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Open Access Highly Accessed Research article

'Systems toxicology' approach identifies coordinated metabolic responses to copper in a terrestrial non-model invertebrate, the earthworm Lumbricus rubellus

Jacob G Bundy1*, Jasmin K Sidhu1, Faisal Rana1, David J Spurgeon2, Claus Svendsen2, Jodie F Wren34, Stephen R Stürzenbaum5, A John Morgan3 and Peter Kille3

Author Affiliations

1 Department of Biomolecular Medicine, Division of Surgery, Oncology, Reproductive Biology, and Anaesthetics (SORA), Faculty of Medicine, Imperial College London, SW7 2AZ, London, UK

2 Centre for Ecology and Hydrology, Monks Wood, Abbots Ripton, Huntingdon PE28 2LS, UK

3 School of Biosciences, University of Cardiff, Main Building, Park Place, Cardiff, CF10 3TL, UK

4 School of Biological Sciences, University of Bristol, Woodland Road, Bristol, BS8 1UG, UK

5 School of Biomedical and Health Sciences, Pharmaceutical Sciences Division, King's College London, Franklin Wilkins Building, Stamford Street, London, SE1 9NH, UK

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BMC Biology 2008, 6:25  doi:10.1186/1741-7007-6-25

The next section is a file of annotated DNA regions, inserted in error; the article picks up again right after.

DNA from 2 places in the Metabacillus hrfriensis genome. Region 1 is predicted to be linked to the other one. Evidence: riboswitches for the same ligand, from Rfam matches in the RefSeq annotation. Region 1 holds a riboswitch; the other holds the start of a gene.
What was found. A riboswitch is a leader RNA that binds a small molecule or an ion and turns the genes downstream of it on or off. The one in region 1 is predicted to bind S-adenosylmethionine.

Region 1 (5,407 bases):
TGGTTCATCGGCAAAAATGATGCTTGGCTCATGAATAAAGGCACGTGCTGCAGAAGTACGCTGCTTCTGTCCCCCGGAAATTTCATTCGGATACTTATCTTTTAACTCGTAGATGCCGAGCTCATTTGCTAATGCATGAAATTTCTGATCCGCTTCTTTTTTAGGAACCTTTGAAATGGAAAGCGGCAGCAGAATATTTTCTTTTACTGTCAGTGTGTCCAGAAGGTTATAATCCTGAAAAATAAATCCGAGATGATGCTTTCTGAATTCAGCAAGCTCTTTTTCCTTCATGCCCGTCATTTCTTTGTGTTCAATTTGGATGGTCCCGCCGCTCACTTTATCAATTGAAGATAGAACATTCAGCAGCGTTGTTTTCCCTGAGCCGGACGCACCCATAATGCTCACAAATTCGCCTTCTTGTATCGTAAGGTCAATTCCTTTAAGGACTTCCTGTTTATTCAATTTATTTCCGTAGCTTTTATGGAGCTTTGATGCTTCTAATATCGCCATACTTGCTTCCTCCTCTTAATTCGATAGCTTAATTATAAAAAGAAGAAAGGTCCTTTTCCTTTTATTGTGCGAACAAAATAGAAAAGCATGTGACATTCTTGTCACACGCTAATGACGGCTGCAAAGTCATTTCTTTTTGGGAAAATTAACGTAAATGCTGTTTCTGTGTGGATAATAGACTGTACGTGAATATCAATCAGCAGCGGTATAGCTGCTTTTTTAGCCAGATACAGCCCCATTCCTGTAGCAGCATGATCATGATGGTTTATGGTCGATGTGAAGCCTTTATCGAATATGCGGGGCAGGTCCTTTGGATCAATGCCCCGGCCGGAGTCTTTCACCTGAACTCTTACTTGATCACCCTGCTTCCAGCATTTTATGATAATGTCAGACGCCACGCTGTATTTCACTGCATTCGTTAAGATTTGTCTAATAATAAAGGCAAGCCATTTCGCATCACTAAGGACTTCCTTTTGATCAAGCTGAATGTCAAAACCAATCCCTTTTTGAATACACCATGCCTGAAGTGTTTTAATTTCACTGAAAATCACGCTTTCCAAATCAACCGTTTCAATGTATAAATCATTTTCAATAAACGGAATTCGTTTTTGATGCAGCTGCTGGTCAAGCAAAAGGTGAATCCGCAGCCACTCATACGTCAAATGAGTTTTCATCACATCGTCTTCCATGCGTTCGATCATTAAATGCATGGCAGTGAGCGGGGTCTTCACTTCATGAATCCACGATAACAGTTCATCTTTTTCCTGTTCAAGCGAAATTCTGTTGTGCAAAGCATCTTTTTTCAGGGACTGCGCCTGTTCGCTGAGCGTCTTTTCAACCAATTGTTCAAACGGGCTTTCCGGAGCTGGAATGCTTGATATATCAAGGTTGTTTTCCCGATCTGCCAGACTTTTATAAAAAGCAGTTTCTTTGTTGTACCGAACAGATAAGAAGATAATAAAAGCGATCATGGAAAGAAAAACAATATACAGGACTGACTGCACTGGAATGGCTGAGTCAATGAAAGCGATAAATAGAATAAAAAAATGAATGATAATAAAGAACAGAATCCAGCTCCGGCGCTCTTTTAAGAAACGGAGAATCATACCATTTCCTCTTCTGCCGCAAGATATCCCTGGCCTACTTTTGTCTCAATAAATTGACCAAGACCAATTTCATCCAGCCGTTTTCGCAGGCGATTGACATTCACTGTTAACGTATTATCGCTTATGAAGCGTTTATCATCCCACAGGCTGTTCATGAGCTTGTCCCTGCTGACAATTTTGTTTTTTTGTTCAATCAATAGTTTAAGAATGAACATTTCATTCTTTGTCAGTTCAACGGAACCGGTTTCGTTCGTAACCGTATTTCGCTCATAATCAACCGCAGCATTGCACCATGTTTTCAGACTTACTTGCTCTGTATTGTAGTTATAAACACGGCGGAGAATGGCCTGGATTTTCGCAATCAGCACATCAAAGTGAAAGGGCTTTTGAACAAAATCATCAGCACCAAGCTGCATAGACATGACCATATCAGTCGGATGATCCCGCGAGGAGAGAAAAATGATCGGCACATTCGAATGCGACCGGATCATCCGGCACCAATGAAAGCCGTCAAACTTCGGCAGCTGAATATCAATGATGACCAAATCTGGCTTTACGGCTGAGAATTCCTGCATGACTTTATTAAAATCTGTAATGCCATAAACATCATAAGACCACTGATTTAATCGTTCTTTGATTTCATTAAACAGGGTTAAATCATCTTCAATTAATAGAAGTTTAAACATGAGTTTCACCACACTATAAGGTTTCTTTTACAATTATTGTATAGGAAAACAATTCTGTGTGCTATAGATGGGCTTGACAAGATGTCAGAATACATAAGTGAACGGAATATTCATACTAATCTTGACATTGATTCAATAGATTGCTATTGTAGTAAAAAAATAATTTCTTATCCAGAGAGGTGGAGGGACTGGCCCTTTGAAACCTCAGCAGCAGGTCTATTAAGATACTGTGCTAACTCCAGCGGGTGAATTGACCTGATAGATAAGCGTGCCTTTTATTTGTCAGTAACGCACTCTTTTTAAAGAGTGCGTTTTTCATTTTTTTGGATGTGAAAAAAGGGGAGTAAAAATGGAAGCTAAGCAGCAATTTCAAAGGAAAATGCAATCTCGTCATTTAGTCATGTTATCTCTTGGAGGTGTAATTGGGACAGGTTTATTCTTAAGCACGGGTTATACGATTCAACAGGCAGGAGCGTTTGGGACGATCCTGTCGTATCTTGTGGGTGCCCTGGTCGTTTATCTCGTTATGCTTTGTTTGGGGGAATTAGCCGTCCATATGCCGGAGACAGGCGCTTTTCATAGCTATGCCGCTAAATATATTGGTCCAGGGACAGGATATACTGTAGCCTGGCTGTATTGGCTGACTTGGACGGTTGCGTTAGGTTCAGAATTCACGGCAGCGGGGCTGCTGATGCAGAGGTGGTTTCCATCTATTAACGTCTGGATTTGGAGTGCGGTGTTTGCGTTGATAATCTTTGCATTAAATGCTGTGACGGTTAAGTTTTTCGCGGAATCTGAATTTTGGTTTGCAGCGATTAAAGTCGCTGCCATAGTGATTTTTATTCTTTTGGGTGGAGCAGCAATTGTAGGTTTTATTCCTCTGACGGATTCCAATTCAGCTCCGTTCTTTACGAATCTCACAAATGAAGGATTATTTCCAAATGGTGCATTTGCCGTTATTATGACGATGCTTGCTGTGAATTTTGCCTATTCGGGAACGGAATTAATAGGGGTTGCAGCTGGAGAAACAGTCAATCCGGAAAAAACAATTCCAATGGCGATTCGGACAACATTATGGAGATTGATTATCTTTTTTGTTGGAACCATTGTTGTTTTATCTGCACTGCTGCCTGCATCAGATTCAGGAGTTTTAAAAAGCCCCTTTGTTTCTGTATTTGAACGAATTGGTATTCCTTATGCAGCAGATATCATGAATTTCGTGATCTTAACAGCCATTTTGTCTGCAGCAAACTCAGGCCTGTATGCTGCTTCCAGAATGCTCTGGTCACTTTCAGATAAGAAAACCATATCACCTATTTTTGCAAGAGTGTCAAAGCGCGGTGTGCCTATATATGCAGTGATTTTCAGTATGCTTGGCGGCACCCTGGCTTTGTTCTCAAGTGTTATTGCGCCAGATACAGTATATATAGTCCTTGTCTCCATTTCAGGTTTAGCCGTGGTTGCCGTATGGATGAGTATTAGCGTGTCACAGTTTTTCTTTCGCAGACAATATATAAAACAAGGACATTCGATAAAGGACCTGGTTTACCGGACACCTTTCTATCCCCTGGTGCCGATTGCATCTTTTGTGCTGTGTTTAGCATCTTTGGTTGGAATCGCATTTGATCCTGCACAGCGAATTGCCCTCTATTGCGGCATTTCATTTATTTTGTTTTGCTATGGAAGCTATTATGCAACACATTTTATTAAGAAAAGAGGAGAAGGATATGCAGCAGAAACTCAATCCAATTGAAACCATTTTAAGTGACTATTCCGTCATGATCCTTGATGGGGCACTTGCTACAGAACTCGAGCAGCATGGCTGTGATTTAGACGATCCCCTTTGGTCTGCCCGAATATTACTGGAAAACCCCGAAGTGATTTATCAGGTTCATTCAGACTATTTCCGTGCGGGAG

Published: 3 June 2008

Abstract

Background

New methods are needed for research into non-model organisms, to monitor the effects of toxic disruption at both the molecular and functional organism level. We exposed earthworms (Lumbricus rubellus Hoffmeister) to sub-lethal levels of copper (10–480 mg/kg soil) for 70 days as a real-world situation, and monitored both molecular (cDNA transcript microarrays and nuclear magnetic resonance-based metabolic profiling: metabolomics) and ecological/functional endpoints (reproduction rate and weight change, which have direct relevance to population-level impacts).

Results

Both of the molecular endpoints, metabolomics and transcriptomics, were highly sensitive, with clear copper-induced differences even at levels below those that caused a reduction in reproductive parameters. The microarray and metabolomic data provided evidence that the copper exposure led to a disruption of energy metabolism: transcripts of enzymes from oxidative phosphorylation were significantly over-represented, and increases in transcripts of carbohydrate metabolising enzymes (maltase-glucoamylase, mannosidase) had corresponding decreases in small-molecule metabolites (glucose, mannose). Treating both enzymes and metabolites as functional cohorts led to clear inferences about changes in energetic metabolism (carbohydrate use and oxidative phosphorylation), which would not have been possible by taking a 'biomarker' approach to data analysis.

Conclusion

Multiple post-genomic techniques can be combined to provide mechanistic information about the toxic effects of chemical contaminants, even for non-model organisms with few additional mechanistic toxicological data. With 70-day no-observed-effect and lowest-observed-effect concentrations (NOEC and LOEC) of 10 and 40 mg kg-1 for metabolomic and microarray profiles, copper is shown to interfere with energy metabolism in an important soil organism at an ecologically and functionally relevant level.